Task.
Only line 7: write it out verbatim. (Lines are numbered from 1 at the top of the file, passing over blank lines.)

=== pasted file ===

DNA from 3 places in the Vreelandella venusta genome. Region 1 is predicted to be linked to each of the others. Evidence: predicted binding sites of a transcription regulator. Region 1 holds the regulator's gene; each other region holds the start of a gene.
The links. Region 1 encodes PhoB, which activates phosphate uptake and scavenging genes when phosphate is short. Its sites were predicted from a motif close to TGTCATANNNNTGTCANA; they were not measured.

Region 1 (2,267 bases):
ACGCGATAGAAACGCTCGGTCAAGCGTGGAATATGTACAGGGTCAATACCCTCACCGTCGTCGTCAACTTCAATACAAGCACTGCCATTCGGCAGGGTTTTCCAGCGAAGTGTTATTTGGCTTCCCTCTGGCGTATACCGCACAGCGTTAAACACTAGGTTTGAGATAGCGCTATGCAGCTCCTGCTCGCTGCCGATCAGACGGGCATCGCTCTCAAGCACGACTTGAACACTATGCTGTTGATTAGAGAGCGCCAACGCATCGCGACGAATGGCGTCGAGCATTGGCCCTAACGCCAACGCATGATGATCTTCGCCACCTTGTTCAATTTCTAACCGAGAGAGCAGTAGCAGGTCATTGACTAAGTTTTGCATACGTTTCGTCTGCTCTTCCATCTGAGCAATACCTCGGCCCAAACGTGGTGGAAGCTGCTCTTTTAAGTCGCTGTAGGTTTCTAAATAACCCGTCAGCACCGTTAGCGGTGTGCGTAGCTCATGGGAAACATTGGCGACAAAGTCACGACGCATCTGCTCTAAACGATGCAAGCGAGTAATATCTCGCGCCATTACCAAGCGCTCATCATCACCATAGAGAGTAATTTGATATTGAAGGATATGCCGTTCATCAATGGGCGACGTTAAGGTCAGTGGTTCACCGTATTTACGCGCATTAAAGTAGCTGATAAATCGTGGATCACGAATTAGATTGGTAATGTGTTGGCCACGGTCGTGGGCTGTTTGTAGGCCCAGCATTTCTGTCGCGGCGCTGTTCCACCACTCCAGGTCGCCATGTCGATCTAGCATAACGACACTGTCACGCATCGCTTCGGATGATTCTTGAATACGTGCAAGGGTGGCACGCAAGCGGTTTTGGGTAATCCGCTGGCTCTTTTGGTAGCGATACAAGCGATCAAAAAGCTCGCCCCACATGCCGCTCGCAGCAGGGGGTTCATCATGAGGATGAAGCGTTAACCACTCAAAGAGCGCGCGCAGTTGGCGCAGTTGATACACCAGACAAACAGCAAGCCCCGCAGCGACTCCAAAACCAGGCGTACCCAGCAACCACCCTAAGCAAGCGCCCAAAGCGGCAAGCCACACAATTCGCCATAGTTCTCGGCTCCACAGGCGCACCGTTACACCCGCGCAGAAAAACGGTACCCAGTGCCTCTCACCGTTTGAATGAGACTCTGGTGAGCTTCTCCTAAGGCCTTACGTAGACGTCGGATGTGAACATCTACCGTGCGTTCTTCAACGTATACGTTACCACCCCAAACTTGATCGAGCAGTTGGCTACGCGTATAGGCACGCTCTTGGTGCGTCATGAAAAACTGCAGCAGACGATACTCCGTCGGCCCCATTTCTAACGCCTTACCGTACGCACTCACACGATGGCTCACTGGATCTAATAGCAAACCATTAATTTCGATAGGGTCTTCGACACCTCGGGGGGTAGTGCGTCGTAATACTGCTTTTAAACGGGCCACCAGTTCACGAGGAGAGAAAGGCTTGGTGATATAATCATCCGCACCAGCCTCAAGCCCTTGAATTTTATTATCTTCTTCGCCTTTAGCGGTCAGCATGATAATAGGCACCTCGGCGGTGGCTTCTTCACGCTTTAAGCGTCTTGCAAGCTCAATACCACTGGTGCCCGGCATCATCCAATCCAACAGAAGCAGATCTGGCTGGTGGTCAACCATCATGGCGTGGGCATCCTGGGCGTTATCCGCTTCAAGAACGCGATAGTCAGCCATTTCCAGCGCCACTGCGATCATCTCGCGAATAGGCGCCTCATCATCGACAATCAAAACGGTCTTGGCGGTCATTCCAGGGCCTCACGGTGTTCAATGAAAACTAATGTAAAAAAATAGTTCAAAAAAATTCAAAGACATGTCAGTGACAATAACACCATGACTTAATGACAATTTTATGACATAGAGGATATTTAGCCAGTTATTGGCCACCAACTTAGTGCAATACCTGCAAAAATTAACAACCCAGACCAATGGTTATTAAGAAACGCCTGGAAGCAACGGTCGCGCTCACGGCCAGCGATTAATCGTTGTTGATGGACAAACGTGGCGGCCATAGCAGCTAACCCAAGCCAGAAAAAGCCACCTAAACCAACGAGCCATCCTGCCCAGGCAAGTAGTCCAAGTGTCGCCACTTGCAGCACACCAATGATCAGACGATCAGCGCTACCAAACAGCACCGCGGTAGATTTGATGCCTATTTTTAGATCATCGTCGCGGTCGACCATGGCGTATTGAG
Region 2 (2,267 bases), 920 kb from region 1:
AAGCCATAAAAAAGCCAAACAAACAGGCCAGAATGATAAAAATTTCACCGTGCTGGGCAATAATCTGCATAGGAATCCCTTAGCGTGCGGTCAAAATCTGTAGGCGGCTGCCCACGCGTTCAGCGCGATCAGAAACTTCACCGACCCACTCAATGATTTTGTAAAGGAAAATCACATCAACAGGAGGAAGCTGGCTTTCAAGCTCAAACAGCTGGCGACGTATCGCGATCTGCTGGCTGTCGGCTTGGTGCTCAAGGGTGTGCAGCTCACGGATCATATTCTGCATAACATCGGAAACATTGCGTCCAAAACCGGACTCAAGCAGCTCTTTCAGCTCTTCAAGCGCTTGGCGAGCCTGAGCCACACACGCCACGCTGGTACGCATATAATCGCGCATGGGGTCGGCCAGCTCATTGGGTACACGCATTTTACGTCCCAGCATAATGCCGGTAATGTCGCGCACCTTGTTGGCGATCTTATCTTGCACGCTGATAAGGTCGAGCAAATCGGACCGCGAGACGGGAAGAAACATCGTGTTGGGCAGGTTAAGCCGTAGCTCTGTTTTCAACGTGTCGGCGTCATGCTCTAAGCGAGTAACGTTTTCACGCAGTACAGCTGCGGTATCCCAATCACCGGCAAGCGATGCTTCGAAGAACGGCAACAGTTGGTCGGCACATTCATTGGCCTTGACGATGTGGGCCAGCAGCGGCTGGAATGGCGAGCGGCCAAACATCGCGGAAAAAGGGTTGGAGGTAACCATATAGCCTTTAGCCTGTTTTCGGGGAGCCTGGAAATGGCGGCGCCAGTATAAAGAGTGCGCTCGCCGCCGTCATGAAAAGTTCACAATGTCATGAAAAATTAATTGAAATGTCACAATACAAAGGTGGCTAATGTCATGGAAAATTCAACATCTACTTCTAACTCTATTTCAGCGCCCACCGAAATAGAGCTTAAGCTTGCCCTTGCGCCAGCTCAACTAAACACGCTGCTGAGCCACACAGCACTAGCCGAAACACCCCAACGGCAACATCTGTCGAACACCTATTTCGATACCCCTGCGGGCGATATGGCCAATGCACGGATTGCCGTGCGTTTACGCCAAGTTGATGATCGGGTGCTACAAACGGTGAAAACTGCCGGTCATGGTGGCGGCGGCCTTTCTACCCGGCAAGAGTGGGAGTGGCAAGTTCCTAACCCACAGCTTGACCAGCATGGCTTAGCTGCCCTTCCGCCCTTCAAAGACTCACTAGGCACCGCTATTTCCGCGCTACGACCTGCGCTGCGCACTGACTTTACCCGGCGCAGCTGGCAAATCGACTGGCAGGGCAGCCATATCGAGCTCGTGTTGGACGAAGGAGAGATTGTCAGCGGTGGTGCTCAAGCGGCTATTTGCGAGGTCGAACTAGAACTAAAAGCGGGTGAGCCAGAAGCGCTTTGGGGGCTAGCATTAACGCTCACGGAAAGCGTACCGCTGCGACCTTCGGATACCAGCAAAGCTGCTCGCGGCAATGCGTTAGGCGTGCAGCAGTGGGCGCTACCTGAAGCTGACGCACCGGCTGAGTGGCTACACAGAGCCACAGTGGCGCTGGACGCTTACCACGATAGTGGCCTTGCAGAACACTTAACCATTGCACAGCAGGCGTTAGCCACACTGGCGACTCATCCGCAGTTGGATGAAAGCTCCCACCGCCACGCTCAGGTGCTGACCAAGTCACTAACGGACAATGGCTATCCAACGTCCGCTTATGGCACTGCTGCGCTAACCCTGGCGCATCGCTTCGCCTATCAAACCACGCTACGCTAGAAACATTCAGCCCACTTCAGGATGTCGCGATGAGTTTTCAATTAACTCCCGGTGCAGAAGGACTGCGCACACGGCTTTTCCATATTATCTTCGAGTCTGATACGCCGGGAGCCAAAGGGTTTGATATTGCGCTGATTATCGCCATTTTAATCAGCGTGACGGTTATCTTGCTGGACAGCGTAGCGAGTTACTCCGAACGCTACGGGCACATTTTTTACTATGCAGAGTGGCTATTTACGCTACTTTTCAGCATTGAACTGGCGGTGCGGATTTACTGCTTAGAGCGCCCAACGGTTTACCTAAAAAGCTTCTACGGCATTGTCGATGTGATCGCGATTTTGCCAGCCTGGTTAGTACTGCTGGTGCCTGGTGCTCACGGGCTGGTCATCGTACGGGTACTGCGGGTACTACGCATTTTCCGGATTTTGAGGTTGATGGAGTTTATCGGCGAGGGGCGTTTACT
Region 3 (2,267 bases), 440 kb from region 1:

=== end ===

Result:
Region 3 (2,267 bases), 440 kb from region 1: